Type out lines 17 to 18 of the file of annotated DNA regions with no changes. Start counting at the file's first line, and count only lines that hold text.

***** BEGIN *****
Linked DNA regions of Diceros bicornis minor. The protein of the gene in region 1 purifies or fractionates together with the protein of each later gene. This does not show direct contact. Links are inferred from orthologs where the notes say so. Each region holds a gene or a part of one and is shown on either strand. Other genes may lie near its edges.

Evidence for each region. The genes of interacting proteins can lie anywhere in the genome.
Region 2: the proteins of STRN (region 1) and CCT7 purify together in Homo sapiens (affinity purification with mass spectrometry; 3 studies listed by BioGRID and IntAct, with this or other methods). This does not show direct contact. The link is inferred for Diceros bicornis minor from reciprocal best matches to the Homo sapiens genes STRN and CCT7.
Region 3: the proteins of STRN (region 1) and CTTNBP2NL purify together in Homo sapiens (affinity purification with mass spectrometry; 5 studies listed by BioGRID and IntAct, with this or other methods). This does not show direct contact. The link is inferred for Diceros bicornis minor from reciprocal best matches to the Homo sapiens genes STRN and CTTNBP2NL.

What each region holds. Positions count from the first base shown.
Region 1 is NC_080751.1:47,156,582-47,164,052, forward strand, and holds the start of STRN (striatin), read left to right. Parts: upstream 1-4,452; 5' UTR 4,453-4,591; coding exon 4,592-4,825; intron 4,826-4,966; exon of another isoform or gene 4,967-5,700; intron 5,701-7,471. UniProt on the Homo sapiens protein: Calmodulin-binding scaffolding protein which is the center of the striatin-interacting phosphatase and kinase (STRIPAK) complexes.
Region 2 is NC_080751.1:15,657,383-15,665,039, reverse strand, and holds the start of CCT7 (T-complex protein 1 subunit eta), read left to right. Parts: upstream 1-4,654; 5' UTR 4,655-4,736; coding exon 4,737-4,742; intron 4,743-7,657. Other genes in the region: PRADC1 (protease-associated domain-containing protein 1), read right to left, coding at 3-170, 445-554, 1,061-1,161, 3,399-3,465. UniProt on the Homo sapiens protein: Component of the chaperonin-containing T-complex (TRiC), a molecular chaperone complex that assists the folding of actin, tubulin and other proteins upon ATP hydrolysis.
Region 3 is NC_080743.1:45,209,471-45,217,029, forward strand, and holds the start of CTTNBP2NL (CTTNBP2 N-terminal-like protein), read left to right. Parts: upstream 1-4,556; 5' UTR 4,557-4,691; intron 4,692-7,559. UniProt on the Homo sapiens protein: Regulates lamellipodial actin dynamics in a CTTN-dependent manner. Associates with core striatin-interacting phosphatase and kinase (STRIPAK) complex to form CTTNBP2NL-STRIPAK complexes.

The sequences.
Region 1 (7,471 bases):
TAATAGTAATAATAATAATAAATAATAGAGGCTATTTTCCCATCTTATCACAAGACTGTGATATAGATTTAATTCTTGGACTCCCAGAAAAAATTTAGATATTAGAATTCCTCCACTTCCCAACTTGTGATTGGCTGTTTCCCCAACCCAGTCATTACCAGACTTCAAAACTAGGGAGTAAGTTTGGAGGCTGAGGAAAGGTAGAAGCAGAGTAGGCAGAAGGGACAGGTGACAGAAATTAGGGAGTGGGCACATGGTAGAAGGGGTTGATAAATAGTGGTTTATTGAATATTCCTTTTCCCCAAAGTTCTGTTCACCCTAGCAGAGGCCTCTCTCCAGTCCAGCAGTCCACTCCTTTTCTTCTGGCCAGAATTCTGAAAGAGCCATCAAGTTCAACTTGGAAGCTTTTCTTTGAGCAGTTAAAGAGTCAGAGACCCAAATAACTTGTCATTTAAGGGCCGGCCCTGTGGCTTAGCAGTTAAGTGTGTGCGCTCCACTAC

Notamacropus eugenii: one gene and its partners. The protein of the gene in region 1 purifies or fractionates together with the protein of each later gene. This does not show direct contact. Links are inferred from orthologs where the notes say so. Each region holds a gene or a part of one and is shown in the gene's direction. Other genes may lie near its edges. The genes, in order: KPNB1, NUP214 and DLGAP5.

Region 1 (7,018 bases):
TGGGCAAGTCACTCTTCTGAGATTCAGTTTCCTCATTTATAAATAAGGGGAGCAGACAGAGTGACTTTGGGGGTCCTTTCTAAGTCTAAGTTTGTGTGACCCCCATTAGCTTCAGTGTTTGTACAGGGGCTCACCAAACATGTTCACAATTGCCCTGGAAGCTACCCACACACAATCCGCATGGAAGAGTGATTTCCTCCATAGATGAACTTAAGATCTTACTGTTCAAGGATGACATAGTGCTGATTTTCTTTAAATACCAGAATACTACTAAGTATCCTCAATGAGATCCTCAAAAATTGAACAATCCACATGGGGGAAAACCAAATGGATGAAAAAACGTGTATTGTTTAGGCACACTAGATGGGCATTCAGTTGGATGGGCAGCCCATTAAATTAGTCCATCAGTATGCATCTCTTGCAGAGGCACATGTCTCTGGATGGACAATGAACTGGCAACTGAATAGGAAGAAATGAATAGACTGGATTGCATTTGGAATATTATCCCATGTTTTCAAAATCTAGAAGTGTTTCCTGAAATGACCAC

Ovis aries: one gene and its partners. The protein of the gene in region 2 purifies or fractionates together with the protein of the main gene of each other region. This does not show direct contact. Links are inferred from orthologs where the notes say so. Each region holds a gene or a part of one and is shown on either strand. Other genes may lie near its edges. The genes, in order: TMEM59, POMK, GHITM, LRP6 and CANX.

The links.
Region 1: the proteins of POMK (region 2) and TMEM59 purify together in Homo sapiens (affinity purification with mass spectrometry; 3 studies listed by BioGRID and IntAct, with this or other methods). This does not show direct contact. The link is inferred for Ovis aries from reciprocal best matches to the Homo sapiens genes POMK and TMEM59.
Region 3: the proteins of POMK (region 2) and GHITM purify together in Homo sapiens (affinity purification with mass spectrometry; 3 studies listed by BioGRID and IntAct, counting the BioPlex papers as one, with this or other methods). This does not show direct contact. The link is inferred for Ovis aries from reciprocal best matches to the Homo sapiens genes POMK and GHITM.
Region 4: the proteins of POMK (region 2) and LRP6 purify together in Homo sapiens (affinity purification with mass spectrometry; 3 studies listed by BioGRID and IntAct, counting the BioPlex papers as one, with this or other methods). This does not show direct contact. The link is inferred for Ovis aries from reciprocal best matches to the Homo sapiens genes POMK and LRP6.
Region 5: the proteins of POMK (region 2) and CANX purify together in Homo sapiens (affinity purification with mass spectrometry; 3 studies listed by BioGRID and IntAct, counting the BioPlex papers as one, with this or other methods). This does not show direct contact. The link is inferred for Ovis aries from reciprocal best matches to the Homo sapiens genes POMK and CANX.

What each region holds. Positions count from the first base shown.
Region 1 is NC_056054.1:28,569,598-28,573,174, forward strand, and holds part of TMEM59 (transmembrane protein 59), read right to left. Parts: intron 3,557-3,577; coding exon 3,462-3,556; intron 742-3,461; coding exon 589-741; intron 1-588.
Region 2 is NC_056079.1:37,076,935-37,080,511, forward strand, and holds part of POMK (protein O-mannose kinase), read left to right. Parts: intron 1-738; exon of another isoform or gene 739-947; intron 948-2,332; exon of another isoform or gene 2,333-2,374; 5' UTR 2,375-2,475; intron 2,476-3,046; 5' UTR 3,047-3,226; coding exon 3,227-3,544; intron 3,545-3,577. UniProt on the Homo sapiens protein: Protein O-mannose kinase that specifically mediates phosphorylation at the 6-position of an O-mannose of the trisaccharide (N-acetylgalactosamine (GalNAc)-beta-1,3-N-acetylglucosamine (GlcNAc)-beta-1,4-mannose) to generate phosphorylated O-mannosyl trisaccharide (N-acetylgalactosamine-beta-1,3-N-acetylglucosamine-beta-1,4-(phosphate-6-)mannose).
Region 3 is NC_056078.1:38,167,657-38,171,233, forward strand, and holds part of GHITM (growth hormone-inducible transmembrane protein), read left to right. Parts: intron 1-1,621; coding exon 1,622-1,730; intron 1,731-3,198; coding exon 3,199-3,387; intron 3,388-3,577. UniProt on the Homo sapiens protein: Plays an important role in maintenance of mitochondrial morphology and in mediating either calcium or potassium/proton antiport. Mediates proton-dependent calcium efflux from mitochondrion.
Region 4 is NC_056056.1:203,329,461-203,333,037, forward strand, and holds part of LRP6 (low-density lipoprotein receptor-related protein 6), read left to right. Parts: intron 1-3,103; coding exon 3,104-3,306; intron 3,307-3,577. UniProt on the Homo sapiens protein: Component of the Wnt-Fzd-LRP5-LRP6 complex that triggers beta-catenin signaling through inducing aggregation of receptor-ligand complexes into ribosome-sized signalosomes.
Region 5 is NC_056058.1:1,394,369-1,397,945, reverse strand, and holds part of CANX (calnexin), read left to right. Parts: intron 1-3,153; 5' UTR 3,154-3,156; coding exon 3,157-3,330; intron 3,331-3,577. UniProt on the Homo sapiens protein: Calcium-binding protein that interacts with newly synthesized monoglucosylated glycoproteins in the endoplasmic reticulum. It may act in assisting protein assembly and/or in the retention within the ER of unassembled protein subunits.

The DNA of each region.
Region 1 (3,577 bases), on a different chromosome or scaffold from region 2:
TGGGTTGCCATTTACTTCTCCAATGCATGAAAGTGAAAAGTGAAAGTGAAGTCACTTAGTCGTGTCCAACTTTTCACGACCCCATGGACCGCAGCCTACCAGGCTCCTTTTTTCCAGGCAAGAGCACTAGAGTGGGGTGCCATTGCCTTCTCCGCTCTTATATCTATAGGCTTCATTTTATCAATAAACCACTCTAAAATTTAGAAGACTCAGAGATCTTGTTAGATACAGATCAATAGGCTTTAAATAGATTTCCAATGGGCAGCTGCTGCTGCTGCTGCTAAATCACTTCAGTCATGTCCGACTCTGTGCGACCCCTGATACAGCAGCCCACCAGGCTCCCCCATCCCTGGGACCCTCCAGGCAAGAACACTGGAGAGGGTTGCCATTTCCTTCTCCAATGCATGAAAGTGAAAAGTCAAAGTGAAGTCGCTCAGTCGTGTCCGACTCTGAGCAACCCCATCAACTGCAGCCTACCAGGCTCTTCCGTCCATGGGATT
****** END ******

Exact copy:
Region 1: the proteins of POMK (region 2) and TMEM59 purify together in Homo sapiens (affinity purification with mass spectrometry; 3 studies listed by BioGRID and IntAct, with this or other methods). This does not show direct contact. The link is inferred for Ovis aries from reciprocal best matches to the Homo sapiens genes POMK and TMEM59.
Region 3: the proteins of POMK (region 2) and GHITM purify together in Homo sapiens (affinity purification with mass spectrometry; 3 studies listed by BioGRID and IntAct, counting the BioPlex papers as one, with this or other methods). This does not show direct contact. The link is inferred for Ovis aries from reciprocal best matches to the Homo sapiens genes POMK and GHITM.